Weather Overview

Extreme Weather Profile: 2003
Extreme Weather Profile: 2002

Extreme Weather Profile: 2001

Extreme Weather Profile: 2000

Extreme Weather Profile: 1999

Extreme Weather Profile: 1995-1998

US,UK Weather Chiefs: Climate Situation is Critical

Red Cross predicts "super catastrophes" from climate change in poor nations

US Hit by 42 Billion Dollar-plus Loss Events in 20 Years
Extreme Weather Events

Long before we experience protracted, detectable heat waves from global warming, we experience the effects of a more unstable climate -- altered drought and rainfall patterns, more intense storms, more temperature extremes, unseasonal weather events and more intense and severe downpours.

Extreme Weather Profile: July - December, 2006

Extreme Weather Profile: January - June, 2006

WMO: 2005 Saw New Level of Weather Extremes (Dec. 2005)

(Special package of material about Hurricanes Katrina and Rita)

Extreme Weather Profile: July - December, 2005 

Extreme Weather Profile: January - June, 2005

Extreme Weather Profile: January - June, 2004

Extreme Weather Profile: July - December, 2004

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Findings published in the journal Science in September, 2000, reinforced previous projections of increasingly destructive weather as climate change progresses.

That study follows two previous studies by Karl et al. which had established the connection between greenhouse warming and extreme weather events: "Trends in U.S. Climate during the Twentieth Century, Consequences, Spring, 1995, Vol. 1, No. 1, Thomas Karl et al. Also: "The Coming Climate," by Thomas R. Karl, Neville Nicholls and Jonathan Gregory, Scientific American, May, 1997.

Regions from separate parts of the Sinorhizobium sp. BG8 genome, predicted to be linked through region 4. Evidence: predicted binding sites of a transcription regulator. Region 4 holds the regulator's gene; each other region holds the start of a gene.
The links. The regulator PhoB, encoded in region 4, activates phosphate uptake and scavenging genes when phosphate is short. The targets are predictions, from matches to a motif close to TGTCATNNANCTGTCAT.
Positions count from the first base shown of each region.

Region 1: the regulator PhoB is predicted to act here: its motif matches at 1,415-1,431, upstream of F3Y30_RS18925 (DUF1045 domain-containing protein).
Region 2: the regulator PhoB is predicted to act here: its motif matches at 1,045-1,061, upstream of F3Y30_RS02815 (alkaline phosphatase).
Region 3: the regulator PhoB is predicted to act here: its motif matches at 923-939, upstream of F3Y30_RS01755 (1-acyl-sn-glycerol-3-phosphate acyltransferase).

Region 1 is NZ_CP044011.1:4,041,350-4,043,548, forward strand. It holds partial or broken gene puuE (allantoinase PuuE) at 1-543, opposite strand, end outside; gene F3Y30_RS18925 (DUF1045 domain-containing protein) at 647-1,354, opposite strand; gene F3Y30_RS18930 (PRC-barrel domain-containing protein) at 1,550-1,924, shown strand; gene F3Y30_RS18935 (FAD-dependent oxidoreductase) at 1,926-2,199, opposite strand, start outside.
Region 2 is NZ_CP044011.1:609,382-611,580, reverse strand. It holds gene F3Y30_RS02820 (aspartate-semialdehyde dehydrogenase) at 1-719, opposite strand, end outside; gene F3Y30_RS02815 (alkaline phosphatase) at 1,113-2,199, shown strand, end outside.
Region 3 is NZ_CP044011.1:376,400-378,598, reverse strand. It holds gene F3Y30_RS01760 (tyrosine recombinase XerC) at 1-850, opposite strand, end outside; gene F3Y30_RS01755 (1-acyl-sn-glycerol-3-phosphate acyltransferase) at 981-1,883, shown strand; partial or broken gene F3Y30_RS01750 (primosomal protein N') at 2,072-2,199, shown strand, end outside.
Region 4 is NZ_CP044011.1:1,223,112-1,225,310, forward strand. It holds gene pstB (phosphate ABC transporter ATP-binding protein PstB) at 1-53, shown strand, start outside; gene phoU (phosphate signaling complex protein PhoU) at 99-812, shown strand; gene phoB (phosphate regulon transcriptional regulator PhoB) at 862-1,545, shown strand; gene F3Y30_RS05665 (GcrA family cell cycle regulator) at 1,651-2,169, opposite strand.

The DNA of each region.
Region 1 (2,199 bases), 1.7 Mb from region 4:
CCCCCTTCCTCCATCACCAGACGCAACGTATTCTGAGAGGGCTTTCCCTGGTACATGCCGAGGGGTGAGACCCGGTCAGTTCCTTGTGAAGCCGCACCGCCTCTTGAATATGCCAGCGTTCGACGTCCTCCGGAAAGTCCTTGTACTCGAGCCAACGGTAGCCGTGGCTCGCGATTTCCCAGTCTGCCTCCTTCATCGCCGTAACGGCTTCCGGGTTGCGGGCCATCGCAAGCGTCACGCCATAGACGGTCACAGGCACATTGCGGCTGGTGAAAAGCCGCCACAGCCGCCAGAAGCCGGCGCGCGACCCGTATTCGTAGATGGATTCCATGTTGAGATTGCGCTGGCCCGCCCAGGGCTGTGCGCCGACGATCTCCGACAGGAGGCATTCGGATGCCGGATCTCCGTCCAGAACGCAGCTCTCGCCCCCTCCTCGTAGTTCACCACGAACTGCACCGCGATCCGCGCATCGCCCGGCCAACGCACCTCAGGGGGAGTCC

A 2003 report by the World Water Council noted a steady increase in extreme weather events over the past 40 years -- with "major flood disasters" rising from 7 in the 1970s, to 18 in the 1980s to 26 in the 1990s.

Some highlights from 2001:

  • At the beginning of 2001, Britain emerged from its wettest winter in more than 270 years of record keeping.

  • In early February, 22 successive blizzards in northern China stranded more than 100,000 herders, many of whom starved.

  • In South Florida, the worst drought in 100 years triggered more than 1,200 wildfires.

  • In early May, some 40 people died in the hottest spring on record in Pakistan.

  • In June, Houston suffered the single most expensive storm in modern history when it received 35 inches of rain in one week, leaving $6 billion in damages.

  • By late July, a protracted drought in Central America had left more than 1.5 million farmers with no crops to harvest. As a result, about one third of the combined populations of Honduras, Nicaragua, Guatemala and El Salvador are suffering from malnutrition.

  • In Iran, a devastating drought left more than $2.5 billion in agricultural losses. The drought was temporarily interrupted in August by the worst flash flooding in 200 years in that country that killed nearly 500 people.

  • In November, the worst flood in memory killed more than 1,000 people in Algeria.

  • In Boston, after an October and November of record setting warmth, it was 71 degrees F. on Dec. 1.

2005 emerged as the hottest year on record, followed by 1997, 2002 and 2001.

Original article: Heat is on line
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